Genes with the greatest reduction in expression following C. jejuni colonisation in line 61 included members of the solute carrier family (SLC4A9, SLC26A4, SLC51B), G protein coupled receptor 6 member A (GPRC6A), TBC1 Domain Family Member 24 (TBC1D24), H6 Family Homeobox 2 (HMX2) and fibroblast growth factors (FGF19 and FGFBP1). At 5 dpi, no DEGs were identified between infected and uninfected line 61 birds, despite the high levels of C. jejuni colonisation observed. None of the identified DEGs were shared between the two lines.

GO enrichment analysis of DEGs between infected and control line 61 birds at 1 dpi identified 10 associated GO terms, seven of which were upregulated in infected birds. Immune-related GO terms associated with DEGs identified included ‘Negative regulation of IL-17 Production’, ‘Chemokine Activity’ and ‘Interleukin 1 production’, all of which were upregulated in response to C. jejuni colonisation (Additional File 3: Table S2). Of the three GO terms downregulated in response to C. jejuni colonisation, all were involved in nucleotide transport and processing.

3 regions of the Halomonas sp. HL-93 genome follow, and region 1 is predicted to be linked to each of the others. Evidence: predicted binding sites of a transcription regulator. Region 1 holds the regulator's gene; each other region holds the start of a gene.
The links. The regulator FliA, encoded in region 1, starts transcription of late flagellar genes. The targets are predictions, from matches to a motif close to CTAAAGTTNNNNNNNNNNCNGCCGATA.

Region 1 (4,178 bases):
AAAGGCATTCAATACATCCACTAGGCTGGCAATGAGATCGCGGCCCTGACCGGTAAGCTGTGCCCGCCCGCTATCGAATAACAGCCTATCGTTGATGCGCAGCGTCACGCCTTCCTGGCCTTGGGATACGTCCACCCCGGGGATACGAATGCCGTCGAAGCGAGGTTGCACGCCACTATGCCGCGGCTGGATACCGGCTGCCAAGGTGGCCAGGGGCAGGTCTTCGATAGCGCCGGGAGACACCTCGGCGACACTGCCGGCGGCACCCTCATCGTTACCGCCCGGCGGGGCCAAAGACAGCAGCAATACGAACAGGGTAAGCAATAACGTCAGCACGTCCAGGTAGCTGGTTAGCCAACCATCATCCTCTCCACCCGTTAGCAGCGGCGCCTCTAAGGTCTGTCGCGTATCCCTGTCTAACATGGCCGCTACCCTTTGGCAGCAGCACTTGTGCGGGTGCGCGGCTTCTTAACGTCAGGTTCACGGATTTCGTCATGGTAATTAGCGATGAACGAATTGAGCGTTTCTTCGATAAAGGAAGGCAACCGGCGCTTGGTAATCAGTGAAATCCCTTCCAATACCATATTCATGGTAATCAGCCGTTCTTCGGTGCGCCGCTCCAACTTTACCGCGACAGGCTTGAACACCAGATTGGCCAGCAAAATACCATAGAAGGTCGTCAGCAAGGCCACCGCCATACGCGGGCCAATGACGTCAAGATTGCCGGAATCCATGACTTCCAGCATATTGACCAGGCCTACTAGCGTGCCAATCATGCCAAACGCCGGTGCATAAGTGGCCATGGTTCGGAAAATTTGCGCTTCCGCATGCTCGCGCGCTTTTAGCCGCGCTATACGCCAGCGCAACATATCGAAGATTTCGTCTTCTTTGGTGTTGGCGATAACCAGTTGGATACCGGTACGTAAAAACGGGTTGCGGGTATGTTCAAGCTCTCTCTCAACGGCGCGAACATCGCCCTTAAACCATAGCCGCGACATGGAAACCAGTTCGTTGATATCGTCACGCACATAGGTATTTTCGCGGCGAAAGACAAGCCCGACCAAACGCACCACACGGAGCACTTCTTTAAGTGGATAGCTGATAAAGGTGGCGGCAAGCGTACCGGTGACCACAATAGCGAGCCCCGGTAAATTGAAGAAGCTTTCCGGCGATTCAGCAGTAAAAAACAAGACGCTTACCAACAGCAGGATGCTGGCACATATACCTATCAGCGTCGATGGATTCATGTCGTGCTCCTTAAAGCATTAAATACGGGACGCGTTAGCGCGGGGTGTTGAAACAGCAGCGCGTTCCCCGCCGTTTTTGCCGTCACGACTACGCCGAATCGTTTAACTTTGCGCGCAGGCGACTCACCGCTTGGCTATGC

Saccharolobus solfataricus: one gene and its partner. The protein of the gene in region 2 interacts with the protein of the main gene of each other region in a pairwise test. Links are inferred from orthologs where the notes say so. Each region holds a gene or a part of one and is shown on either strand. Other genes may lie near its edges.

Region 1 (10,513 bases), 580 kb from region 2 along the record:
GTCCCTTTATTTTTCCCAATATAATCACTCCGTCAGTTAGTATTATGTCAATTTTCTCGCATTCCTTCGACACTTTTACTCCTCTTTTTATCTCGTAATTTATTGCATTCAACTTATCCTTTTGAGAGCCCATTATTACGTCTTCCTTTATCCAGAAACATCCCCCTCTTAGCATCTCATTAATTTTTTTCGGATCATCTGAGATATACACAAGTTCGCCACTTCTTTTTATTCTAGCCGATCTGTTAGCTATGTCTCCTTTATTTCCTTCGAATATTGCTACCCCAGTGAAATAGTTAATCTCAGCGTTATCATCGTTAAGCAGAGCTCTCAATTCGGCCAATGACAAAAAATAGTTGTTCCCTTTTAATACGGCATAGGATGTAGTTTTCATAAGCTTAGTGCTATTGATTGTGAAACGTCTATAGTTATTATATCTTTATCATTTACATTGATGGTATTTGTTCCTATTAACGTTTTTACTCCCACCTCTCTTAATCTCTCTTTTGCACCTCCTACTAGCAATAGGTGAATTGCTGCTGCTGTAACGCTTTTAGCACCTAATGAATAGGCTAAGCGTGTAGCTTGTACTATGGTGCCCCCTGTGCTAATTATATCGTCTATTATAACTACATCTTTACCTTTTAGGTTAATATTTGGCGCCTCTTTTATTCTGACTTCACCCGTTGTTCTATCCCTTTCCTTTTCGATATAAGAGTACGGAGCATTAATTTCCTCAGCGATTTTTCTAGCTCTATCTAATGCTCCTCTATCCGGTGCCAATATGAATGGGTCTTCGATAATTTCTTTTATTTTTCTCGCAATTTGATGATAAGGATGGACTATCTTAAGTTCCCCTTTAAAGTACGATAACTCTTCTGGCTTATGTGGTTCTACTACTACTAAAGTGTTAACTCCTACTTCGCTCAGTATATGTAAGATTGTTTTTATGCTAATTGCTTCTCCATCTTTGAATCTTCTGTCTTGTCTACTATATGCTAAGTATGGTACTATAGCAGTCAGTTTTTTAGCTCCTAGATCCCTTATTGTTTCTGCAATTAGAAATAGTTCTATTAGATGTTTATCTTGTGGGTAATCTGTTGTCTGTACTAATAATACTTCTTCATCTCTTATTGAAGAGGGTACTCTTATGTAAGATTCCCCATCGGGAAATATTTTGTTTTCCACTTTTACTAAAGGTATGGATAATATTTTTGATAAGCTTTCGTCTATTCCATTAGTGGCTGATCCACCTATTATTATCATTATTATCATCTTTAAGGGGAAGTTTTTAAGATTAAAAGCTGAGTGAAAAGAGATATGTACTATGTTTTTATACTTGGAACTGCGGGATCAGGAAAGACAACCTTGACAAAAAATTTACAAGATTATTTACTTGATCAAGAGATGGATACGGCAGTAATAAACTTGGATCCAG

By IPA 18 canonical pathways associated with DEGs were identified, of which 11 were immune-related (Fig. 2A). Some of the most significant of these included ‘Communication between Innate and Adaptive Immune Cells’, ‘Phagosome Maturation’, ‘Granulocyte Adhesion and Diapedesis’, ‘Agranulocyte Adhesion and Diapedesis’, ‘TREM1 signaling’ and ‘Crosstalk between Dendritic Cells (DC) and Natural Killer Cells’. Other canonical pathways linked to resistance in line 61 at 1 dpi included the FXR/RXR Activation and Iron Homeostasis signalling pathways. A number of molecular functions were identified as being significant to resistance in line 61 birds following C. jejuni colonisation, the most significant including pathways concerning ‘Molecular Transport’, ‘Lipid Metabolism’ and ‘Small Molecule Biochemistry’ (Fig. 2B). Of the physiological functions found to be significantly related to C. jejuni resistance in line 61, the most significant were related to immune function and included ‘Hematological System Development and Function’, ‘Immune Cell Trafficking’, ‘Cell-Mediated Immune Responses’, ‘Lymphoid System Development and Function’ and ‘Hematopoesis’ (Fig. 2C). IPA network analysis identified two significant networks of genes, involved in the antimicrobial response and cellular movement (Additional File 4: Fig. S2A) and lipid metabolism and transport (Additional File 4: Fig. S2B).